The main factors affecting ground solar irradiance


1. Sun altitude

That is, the altitude angle at which the sun is above the horizon. It is often represented by the angle between the sun’s rays and the horizon, that is, the incident angle θ. When the angle of incidence is large, the sun is high, and the irradiance is also large; conversely, the angle of incidence is small, the sun is low, and the irradiance is also small.

Since the earth’s atmosphere absorbs, reflects and scatters solar radiation, the proportion of infrared, visible and ultraviolet rays in the light rays also changes with the height of the sun. When the height of the sun is 90°, in the solar spectrum, infrared light accounts for 50%, visible light accounts for 46%, and ultraviolet light accounts for 4%; when the height of the sun is 30°, infrared light accounts for 53%, visible light accounts for 44%, and ultraviolet light accounts for 3%; when the sun height is 5°, infrared light accounts for 72%, visible light accounts for 28%, and ultraviolet light accounts for nearly 0.

The altitude of the sun is constantly changing throughout the day. It is the lowest at sunrise in the morning, at 0°; it gradually increases after that, and reaches the highest at noon, at 90°; in the afternoon, it gradually decreases, and at sunset, it decreases to 0°. The altitude of the sun is also constantly changing throughout the year. This is because the earth is not only spinning, but also revolving around the sun. The Earth’s rotation axis is not perpendicular to the orbital plane, but always maintains a certain inclination. The angle between the axis of rotation and the plane normal of the orbital orbit is 23.5°. In the first half of the year, the sun rises day by day from low latitude to high latitude, until noon on the summer solstice, reaching the highest point of 90°, and thereafter, it decreases day by day until the winter solstice, when it reaches the lowest point. This is why the summer is hot, the winter is cold, and the day is warmer at noon than in the morning and evening.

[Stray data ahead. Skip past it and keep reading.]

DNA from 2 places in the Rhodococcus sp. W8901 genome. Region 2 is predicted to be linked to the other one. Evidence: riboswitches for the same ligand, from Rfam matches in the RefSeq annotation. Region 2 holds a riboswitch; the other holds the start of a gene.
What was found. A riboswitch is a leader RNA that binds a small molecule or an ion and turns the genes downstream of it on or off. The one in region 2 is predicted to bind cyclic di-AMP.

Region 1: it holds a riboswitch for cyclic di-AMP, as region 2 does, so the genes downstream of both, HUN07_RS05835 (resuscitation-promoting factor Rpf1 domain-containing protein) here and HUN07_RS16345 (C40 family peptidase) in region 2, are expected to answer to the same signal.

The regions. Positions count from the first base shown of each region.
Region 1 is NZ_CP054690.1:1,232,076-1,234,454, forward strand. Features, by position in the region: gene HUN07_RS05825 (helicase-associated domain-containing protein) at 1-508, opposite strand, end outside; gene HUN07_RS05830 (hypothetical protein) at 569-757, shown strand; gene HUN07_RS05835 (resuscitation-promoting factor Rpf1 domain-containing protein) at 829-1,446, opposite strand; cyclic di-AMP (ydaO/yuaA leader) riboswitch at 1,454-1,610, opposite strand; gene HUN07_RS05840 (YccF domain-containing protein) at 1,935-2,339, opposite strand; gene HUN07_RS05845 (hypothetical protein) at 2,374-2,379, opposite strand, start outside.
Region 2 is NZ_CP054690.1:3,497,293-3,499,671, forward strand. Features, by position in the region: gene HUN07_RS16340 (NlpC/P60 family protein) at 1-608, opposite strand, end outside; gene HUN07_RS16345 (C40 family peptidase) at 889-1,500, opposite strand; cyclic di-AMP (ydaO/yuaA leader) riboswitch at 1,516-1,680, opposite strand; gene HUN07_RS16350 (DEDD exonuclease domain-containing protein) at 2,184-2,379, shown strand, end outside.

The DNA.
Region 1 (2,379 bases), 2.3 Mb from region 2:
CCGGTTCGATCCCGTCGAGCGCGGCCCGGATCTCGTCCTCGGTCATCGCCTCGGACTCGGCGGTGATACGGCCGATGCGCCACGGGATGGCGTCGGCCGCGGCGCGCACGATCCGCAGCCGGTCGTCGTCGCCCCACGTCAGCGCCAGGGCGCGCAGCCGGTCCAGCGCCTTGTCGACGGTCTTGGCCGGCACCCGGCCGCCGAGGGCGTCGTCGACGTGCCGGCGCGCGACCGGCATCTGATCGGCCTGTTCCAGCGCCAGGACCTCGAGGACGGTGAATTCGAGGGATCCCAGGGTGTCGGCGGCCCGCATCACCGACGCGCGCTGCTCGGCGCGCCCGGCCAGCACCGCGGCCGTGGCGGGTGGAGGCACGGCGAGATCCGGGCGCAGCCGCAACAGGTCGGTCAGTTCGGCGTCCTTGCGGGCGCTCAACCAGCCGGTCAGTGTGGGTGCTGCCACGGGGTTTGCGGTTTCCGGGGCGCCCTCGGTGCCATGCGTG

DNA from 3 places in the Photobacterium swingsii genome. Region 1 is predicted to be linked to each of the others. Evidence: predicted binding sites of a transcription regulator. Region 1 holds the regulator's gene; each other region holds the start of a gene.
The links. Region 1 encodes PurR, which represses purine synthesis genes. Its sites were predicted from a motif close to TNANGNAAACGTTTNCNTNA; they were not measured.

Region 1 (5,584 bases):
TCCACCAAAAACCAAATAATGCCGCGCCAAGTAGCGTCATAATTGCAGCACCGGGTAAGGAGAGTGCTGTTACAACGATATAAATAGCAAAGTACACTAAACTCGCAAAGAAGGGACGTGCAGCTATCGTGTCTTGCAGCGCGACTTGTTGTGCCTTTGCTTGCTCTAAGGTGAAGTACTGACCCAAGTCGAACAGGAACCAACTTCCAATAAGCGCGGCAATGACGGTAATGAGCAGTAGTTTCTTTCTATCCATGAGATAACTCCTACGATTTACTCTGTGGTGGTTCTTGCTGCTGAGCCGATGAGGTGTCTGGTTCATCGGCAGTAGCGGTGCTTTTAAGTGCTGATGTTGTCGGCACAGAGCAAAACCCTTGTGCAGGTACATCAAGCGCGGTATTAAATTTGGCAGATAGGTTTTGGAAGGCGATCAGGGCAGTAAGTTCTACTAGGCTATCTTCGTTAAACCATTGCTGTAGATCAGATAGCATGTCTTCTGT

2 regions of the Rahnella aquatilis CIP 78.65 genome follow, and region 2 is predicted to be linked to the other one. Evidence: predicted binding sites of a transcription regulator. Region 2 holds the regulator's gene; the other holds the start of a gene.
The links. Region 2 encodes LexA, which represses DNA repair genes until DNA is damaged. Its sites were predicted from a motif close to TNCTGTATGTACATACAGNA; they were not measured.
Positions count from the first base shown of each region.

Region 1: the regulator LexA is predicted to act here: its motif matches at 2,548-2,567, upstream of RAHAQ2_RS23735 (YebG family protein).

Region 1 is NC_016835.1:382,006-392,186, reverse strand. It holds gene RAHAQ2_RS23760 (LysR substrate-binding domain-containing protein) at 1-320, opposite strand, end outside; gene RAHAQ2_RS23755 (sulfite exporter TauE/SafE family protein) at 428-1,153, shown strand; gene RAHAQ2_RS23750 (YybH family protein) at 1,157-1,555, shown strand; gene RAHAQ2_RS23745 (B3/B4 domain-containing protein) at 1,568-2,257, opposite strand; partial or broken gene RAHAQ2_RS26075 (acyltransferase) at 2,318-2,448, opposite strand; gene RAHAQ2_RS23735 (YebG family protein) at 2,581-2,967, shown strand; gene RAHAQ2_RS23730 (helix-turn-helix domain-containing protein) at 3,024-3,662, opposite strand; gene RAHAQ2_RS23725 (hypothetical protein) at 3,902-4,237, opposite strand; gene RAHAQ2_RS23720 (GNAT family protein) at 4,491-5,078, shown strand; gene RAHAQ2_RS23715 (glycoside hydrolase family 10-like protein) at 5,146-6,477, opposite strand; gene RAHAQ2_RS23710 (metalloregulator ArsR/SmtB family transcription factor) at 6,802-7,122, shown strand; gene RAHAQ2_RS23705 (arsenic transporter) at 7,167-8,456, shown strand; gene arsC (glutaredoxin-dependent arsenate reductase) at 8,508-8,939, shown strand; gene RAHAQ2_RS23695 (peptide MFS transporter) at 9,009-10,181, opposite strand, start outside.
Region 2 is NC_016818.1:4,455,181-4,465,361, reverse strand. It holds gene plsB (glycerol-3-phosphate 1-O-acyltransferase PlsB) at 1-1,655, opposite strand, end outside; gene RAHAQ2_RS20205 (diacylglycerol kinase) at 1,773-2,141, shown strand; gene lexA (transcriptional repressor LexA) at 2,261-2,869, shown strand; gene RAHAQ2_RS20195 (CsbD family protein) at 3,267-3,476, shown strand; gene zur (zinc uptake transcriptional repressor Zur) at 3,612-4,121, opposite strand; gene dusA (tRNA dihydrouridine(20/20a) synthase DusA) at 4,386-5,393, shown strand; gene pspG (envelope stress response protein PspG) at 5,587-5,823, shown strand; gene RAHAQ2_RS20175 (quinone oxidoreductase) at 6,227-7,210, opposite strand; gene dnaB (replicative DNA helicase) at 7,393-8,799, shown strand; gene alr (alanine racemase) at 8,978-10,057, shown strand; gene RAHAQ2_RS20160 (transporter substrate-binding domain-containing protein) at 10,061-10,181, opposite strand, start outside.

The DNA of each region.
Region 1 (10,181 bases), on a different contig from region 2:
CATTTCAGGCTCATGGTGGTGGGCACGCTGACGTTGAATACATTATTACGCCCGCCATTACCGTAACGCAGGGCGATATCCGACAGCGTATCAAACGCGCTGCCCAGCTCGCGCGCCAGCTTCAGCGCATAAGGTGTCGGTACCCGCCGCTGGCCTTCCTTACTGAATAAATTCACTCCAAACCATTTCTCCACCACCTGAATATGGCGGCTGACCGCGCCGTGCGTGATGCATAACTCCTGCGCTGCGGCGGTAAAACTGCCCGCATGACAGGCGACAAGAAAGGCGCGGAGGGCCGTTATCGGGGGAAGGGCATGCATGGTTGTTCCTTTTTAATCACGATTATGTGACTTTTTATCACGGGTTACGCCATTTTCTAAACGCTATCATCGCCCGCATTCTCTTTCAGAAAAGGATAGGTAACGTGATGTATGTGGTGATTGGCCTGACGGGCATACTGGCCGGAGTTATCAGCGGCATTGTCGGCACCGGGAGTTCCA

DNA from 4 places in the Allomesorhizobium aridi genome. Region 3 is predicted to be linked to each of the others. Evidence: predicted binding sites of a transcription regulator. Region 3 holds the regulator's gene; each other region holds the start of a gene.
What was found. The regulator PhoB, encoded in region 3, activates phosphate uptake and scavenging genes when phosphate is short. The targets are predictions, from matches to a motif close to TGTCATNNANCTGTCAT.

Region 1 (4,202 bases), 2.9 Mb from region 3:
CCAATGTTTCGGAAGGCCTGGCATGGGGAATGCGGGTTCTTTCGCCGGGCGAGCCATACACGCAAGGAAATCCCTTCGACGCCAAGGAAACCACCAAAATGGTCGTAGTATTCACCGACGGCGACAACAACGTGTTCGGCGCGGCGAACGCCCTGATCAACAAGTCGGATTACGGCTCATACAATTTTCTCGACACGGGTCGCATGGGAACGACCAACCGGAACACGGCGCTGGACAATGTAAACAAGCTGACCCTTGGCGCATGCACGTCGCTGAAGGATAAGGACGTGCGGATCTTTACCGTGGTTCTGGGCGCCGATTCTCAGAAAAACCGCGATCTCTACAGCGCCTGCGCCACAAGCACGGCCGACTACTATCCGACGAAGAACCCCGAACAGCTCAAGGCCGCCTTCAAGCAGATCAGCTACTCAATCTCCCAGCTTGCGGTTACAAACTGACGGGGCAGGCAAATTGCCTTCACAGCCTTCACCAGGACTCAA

For a certain ground plane, the energy is attenuated more because the light travels longer through the atmosphere when the sun is low. At the same time, because the light is projected onto the ground plane at a smaller angle, less energy reaches the ground plane; otherwise, more energy is reached.

2. Air quality

Due to the presence of the atmosphere, solar radiation will be greatly attenuated before reaching the ground. The magnitude of this attenuation is closely related to the length of the solar radiation energy passing through the atmosphere. The longer the sun’s rays travel in the atmosphere, the more energy is lost; the shorter the distance, the less energy is lost. Usually, when the sun is at the zenith, that is, vertically illuminating the ground, the distance of the atmosphere that light travels through is called 1 atmospheric mass. When the sun is in other positions, the atmospheric mass is greater than 1. For example, at 8-9 o’clock in the morning, there are about 2-3 atmospheric masses. The more atmospheric mass, the longer the sun’s rays travel through the atmosphere, the more attenuated they are, and the less energy reaches the ground. Therefore, we define atmospheric mass as the ratio of the distance the sun’s rays travel through the atmosphere to the distance the sun’s rays travel through the atmosphere when the sun is at the zenith. For example, when this value is 1.5, the air mass is called 1.5, usually written as AM1.5. Outside the atmosphere, the air mass is 0, usually written as AM0.

3. Atmospheric transparency